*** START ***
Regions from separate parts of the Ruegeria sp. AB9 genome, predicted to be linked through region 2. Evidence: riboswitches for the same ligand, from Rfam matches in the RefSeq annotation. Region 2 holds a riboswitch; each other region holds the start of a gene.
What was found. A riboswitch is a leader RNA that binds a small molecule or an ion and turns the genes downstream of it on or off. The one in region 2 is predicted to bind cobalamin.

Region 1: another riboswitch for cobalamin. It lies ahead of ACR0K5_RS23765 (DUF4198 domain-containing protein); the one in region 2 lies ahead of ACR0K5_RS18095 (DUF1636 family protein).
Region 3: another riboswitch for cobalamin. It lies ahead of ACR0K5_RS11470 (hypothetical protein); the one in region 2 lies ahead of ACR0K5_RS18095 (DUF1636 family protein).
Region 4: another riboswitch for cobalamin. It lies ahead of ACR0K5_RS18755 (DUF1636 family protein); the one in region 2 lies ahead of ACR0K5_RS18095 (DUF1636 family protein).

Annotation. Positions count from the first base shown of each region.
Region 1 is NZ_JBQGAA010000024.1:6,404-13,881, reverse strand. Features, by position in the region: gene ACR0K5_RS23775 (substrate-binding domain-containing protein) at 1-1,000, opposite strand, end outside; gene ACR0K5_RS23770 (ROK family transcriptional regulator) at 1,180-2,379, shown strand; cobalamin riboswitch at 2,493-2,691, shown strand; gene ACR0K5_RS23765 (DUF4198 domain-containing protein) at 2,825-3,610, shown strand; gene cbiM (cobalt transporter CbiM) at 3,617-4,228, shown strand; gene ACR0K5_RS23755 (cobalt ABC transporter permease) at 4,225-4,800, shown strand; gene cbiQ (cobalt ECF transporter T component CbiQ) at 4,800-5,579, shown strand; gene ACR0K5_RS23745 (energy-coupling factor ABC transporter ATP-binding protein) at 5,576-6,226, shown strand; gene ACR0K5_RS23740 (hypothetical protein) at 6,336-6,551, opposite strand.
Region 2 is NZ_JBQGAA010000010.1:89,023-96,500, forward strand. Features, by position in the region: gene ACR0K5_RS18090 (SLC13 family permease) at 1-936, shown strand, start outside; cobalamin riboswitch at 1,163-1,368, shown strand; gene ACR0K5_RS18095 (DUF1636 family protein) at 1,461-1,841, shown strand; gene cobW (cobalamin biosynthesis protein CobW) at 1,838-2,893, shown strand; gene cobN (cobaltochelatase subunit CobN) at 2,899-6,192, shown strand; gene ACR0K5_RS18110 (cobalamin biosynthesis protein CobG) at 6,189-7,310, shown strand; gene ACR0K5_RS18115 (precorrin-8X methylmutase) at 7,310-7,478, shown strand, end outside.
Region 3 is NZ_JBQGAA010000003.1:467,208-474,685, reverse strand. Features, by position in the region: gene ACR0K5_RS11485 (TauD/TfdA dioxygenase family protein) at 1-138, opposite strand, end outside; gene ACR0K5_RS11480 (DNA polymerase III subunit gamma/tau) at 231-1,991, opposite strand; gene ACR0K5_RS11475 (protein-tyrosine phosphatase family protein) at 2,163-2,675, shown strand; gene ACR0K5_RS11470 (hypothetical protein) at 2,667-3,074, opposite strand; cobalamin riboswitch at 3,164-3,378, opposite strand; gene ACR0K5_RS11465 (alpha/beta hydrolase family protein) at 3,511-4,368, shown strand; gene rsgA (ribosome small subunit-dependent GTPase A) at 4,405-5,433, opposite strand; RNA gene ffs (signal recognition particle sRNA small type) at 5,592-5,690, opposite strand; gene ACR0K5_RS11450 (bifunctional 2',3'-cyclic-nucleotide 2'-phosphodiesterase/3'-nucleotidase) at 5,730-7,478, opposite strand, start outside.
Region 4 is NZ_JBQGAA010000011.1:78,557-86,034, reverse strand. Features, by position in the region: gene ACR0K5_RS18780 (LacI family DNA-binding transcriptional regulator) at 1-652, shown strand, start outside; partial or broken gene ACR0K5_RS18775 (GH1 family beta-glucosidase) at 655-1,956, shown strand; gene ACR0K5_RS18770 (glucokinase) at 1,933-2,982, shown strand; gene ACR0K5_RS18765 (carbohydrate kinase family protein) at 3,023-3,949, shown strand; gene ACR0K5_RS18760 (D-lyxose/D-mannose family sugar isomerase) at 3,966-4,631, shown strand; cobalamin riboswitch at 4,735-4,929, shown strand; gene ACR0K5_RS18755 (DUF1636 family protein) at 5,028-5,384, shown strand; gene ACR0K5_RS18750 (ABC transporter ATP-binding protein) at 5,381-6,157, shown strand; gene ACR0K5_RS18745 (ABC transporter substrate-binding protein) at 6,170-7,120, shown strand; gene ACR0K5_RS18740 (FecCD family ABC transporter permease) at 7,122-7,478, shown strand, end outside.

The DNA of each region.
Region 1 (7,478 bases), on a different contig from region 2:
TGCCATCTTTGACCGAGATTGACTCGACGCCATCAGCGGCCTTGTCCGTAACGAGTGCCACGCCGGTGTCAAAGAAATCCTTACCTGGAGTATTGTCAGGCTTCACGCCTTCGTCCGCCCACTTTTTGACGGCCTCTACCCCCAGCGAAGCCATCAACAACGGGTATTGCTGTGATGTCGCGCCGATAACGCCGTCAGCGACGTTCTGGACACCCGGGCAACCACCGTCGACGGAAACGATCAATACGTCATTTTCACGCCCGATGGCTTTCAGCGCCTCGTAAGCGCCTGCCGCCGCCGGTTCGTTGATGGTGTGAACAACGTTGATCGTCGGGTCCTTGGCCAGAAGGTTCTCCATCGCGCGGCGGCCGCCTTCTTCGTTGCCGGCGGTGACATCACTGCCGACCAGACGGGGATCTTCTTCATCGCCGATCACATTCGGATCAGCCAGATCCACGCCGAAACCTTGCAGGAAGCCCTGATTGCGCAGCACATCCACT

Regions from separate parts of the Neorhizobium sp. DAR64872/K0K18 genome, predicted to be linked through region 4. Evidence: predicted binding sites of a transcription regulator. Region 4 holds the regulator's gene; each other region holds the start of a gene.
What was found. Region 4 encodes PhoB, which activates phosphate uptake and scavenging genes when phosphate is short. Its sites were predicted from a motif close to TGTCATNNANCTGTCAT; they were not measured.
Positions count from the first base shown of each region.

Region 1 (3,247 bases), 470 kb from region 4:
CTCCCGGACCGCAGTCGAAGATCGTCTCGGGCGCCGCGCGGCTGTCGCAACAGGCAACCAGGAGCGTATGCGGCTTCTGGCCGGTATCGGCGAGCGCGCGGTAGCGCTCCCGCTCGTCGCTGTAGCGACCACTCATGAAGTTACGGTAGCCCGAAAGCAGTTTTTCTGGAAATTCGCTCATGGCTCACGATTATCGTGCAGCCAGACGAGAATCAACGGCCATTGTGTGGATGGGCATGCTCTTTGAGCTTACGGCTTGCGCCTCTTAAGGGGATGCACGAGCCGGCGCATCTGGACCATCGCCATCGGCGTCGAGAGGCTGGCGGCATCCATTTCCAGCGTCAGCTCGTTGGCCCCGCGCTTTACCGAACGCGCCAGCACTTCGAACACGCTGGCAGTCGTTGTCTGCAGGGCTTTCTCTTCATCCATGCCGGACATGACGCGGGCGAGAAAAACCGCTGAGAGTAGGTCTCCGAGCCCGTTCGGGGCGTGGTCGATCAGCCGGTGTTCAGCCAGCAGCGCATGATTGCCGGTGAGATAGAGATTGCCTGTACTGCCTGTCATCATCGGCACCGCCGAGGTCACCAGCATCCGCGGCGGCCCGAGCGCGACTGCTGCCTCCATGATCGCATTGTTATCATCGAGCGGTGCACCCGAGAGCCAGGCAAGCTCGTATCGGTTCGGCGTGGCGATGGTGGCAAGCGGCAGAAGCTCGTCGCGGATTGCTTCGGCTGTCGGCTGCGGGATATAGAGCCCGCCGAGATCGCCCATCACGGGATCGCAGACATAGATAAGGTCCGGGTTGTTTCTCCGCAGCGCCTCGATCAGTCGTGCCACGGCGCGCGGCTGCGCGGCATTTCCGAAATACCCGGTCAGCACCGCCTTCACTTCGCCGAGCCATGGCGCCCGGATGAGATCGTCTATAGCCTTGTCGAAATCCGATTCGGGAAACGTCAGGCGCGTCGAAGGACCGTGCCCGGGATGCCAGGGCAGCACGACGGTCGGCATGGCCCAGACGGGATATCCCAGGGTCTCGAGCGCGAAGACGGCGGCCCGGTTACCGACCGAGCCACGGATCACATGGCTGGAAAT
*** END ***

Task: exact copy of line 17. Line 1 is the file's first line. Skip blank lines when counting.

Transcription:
Region 1 (3,247 bases), 470 kb from region 4: